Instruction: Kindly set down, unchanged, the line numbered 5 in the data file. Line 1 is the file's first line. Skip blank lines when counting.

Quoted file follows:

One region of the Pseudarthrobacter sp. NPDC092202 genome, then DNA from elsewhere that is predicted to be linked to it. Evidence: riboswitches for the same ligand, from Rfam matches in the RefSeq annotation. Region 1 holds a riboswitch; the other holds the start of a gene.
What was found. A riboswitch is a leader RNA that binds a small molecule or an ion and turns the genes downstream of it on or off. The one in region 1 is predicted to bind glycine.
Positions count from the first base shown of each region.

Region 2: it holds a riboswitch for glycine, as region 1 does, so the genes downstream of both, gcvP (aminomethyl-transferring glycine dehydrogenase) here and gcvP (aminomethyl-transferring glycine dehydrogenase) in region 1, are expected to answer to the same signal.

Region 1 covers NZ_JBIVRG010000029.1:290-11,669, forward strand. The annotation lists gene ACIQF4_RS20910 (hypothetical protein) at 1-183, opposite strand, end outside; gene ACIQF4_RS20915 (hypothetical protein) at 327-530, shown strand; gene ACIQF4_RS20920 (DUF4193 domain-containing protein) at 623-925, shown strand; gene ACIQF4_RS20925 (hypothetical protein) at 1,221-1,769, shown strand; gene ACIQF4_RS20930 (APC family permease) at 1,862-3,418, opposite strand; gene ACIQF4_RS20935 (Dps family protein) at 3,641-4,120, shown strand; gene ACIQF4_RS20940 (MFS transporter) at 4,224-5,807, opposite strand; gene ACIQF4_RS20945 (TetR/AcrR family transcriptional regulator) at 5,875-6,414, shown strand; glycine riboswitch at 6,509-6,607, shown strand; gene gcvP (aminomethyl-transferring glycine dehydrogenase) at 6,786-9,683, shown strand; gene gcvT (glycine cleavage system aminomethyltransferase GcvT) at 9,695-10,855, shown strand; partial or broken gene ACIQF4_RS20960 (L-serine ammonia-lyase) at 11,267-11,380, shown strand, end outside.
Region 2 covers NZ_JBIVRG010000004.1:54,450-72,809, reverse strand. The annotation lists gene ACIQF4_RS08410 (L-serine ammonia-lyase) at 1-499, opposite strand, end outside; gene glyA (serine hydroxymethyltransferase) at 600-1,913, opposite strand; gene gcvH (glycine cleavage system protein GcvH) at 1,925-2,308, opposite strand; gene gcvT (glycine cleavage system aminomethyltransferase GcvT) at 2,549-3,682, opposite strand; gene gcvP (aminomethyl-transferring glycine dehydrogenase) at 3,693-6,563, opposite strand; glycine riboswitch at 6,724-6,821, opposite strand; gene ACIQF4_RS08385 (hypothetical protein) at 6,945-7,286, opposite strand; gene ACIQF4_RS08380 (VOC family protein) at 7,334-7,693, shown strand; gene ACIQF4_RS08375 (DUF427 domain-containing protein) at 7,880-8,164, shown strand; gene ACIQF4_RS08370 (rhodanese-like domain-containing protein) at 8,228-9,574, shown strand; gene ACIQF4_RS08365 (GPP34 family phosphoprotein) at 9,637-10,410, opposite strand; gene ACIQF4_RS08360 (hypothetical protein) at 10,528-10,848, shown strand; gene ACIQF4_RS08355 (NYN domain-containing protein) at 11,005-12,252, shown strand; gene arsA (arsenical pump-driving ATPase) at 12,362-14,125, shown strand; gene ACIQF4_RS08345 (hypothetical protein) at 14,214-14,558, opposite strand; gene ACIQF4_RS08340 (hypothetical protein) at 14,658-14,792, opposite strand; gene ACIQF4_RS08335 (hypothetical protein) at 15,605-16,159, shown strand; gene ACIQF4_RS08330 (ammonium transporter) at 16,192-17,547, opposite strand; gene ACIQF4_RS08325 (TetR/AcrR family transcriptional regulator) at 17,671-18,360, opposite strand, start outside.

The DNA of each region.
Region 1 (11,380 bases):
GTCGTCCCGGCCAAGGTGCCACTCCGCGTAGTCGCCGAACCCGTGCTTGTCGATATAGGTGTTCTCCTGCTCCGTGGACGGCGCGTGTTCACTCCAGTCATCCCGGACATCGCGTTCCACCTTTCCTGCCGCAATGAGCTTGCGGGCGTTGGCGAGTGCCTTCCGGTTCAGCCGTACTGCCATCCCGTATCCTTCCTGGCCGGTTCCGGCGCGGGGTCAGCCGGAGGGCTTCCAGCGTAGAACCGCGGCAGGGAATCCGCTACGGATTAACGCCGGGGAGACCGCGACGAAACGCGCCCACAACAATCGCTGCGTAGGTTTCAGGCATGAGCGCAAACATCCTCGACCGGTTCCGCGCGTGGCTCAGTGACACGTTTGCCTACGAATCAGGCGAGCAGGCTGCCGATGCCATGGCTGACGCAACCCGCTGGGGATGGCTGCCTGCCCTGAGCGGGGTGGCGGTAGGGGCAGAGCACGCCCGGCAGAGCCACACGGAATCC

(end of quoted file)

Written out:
Region 1 covers NZ_JBIVRG010000029.1:290-11,669, forward strand. The annotation lists gene ACIQF4_RS20910 (hypothetical protein) at 1-183, opposite strand, end outside; gene ACIQF4_RS20915 (hypothetical protein) at 327-530, shown strand; gene ACIQF4_RS20920 (DUF4193 domain-containing protein) at 623-925, shown strand; gene ACIQF4_RS20925 (hypothetical protein) at 1,221-1,769, shown strand; gene ACIQF4_RS20930 (APC family permease) at 1,862-3,418, opposite strand; gene ACIQF4_RS20935 (Dps family protein) at 3,641-4,120, shown strand; gene ACIQF4_RS20940 (MFS transporter) at 4,224-5,807, opposite strand; gene ACIQF4_RS20945 (TetR/AcrR family transcriptional regulator) at 5,875-6,414, shown strand; glycine riboswitch at 6,509-6,607, shown strand; gene gcvP (aminomethyl-transferring glycine dehydrogenase) at 6,786-9,683, shown strand; gene gcvT (glycine cleavage system aminomethyltransferase GcvT) at 9,695-10,855, shown strand; partial or broken gene ACIQF4_RS20960 (L-serine ammonia-lyase) at 11,267-11,380, shown strand, end outside.